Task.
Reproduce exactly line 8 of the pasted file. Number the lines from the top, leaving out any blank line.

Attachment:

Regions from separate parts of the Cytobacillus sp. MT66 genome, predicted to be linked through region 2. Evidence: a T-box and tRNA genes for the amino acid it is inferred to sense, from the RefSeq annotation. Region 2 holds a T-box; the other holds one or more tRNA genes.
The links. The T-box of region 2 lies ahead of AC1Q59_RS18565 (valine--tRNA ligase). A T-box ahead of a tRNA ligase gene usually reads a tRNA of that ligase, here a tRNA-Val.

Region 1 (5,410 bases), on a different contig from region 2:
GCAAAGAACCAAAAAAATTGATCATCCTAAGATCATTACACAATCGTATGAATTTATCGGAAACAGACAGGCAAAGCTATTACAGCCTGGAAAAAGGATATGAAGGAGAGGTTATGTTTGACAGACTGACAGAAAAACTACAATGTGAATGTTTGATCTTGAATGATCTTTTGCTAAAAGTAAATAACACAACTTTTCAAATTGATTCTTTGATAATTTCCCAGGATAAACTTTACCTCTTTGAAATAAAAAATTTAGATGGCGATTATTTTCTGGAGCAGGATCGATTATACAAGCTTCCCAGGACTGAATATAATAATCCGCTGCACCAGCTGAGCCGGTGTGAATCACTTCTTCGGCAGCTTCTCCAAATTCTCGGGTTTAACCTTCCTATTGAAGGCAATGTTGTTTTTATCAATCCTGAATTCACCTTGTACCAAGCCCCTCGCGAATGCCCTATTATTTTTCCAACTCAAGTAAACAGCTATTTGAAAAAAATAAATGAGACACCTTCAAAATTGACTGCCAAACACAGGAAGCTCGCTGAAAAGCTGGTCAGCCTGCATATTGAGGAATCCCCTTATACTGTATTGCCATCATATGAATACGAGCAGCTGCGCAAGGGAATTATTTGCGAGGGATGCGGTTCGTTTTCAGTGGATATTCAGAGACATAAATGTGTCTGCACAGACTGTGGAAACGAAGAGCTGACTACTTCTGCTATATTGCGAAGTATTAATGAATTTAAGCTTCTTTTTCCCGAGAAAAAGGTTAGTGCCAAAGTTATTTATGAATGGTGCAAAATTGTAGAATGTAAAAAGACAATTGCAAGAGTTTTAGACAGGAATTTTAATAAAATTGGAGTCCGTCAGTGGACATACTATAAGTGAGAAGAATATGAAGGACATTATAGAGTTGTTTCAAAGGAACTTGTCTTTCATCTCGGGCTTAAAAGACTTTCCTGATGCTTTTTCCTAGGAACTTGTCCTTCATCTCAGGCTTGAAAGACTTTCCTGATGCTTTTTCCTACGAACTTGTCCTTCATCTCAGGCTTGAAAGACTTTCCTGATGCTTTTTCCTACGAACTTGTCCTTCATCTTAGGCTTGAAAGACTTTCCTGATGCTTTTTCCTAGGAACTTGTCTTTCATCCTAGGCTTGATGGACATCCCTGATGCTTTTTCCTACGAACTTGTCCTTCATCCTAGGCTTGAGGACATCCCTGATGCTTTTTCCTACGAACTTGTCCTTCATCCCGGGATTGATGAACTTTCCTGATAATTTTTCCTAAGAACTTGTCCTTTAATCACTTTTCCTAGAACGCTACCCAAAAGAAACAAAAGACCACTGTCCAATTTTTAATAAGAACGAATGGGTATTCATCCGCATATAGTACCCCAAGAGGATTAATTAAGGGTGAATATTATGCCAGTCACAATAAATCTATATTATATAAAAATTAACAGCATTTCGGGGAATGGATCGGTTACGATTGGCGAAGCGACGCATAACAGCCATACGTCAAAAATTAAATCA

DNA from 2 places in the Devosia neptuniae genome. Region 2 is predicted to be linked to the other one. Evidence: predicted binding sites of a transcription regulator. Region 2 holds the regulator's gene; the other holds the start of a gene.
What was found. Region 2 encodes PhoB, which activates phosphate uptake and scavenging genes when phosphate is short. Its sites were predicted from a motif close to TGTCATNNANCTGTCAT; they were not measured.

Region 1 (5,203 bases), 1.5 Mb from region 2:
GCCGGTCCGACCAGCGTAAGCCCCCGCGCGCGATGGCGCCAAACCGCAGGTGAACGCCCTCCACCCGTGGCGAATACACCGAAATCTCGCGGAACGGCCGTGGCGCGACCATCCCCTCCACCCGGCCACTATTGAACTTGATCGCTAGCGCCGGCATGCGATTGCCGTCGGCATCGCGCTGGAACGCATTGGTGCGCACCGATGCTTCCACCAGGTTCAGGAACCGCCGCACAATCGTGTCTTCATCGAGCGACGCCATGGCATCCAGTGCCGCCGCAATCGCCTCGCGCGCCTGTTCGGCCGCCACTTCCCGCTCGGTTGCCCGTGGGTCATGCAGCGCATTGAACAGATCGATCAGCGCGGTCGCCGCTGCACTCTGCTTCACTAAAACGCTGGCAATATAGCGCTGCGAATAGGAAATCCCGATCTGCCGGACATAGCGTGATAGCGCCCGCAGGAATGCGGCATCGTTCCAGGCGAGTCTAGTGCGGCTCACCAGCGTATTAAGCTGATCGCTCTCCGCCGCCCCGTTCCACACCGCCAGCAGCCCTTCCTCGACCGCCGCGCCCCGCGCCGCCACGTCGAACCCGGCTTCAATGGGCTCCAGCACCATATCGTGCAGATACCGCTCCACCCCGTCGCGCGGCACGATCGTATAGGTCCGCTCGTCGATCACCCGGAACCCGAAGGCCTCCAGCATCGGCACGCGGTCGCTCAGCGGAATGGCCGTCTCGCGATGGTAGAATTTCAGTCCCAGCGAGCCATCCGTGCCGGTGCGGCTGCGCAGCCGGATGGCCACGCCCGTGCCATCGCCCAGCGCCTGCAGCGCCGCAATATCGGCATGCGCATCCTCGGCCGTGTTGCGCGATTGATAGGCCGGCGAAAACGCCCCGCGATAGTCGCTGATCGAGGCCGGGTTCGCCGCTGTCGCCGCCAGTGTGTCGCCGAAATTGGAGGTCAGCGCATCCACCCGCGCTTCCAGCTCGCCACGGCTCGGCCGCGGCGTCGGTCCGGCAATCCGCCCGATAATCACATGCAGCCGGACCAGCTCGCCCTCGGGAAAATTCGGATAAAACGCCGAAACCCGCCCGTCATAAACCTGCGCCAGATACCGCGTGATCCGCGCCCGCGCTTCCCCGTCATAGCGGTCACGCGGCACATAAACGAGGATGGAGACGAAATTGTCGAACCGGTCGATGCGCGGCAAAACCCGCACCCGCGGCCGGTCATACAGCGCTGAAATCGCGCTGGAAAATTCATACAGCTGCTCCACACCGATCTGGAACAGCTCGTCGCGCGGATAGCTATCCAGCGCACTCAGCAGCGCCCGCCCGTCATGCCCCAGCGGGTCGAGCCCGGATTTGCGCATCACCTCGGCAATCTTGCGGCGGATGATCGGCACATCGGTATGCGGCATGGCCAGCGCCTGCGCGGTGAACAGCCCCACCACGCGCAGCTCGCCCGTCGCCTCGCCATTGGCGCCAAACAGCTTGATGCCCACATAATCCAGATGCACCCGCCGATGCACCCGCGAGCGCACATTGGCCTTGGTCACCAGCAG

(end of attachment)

GCCGGTCCGACCAGCGTAAGCCCCCGCGCGCGATGGCGCCAAACCGCAGGTGAACGCCCTCCACCCGTGGCGAATACACCGAAATCTCGCGGAACGGCCGTGGCGCGACCATCCCCTCCACCCGGCCACTATTGAACTTGATCGCTAGCGCCGGCATGCGATTGCCGTCGGCATCGCGCTGGAACGCATTGGTGCGCACCGATGCTTCCACCAGGTTCAGGAACCGCCGCACAATCGTGTCTTCATCGAGCGACGCCATGGCATCCAGTGCCGCCGCAATCGCCTCGCGCGCCTGTTCGGCCGCCACTTCCCGCTCGGTTGCCCGTGGGTCATGCAGCGCATTGAACAGATCGATCAGCGCGGTCGCCGCTGCACTCTGCTTCACTAAAACGCTGGCAATATAGCGCTGCGAATAGGAAATCCCGATCTGCCGGACATAGCGTGATAGCGCCCGCAGGAATGCGGCATCGTTCCAGGCGAGTCTAGTGCGGCTCACCAGCGTATTAAGCTGATCGCTCTCCGCCGCCCCGTTCCACACCGCCAGCAGCCCTTCCTCGACCGCCGCGCCCCGCGCCGCCACGTCGAACCCGGCTTCAATGGGCTCCAGCACCATATCGTGCAGATACCGCTCCACCCCGTCGCGCGGCACGATCGTATAGGTCCGCTCGTCGATCACCCGGAACCCGAAGGCCTCCAGCATCGGCACGCGGTCGCTCAGCGGAATGGCCGTCTCGCGATGGTAGAATTTCAGTCCCAGCGAGCCATCCGTGCCGGTGCGGCTGCGCAGCCGGATGGCCACGCCCGTGCCATCGCCCAGCGCCTGCAGCGCCGCAATATCGGCATGCGCATCCTCGGCCGTGTTGCGCGATTGATAGGCCGGCGAAAACGCCCCGCGATAGTCGCTGATCGAGGCCGGGTTCGCCGCTGTCGCCGCCAGTGTGTCGCCGAAATTGGAGGTCAGCGCATCCACCCGCGCTTCCAGCTCGCCACGGCTCGGCCGCGGCGTCGGTCCGGCAATCCGCCCGATAATCACATGCAGCCGGACCAGCTCGCCCTCGGGAAAATTCGGATAAAACGCCGAAACCCGCCCGTCATAAACCTGCGCCAGATACCGCGTGATCCGCGCCCGCGCTTCCCCGTCATAGCGGTCACGCGGCACATAAACGAGGATGGAGACGAAATTGTCGAACCGGTCGATGCGCGGCAAAACCCGCACCCGCGGCCGGTCATACAGCGCTGAAATCGCGCTGGAAAATTCATACAGCTGCTCCACACCGATCTGGAACAGCTCGTCGCGCGGATAGCTATCCAGCGCACTCAGCAGCGCCCGCCCGTCATGCCCCAGCGGGTCGAGCCCGGATTTGCGCATCACCTCGGCAATCTTGCGGCGGATGATCGGCACATCGGTATGCGGCATGGCCAGCGCCTGCGCGGTGAACAGCCCCACCACGCGCAGCTCGCCCGTCGCCTCGCCATTGGCGCCAAACAGCTTGATGCCCACATAATCCAGATGCACCCGCCGATGCACCCGCGAGCGCACATTGGCCTTGGTCACCAGCAG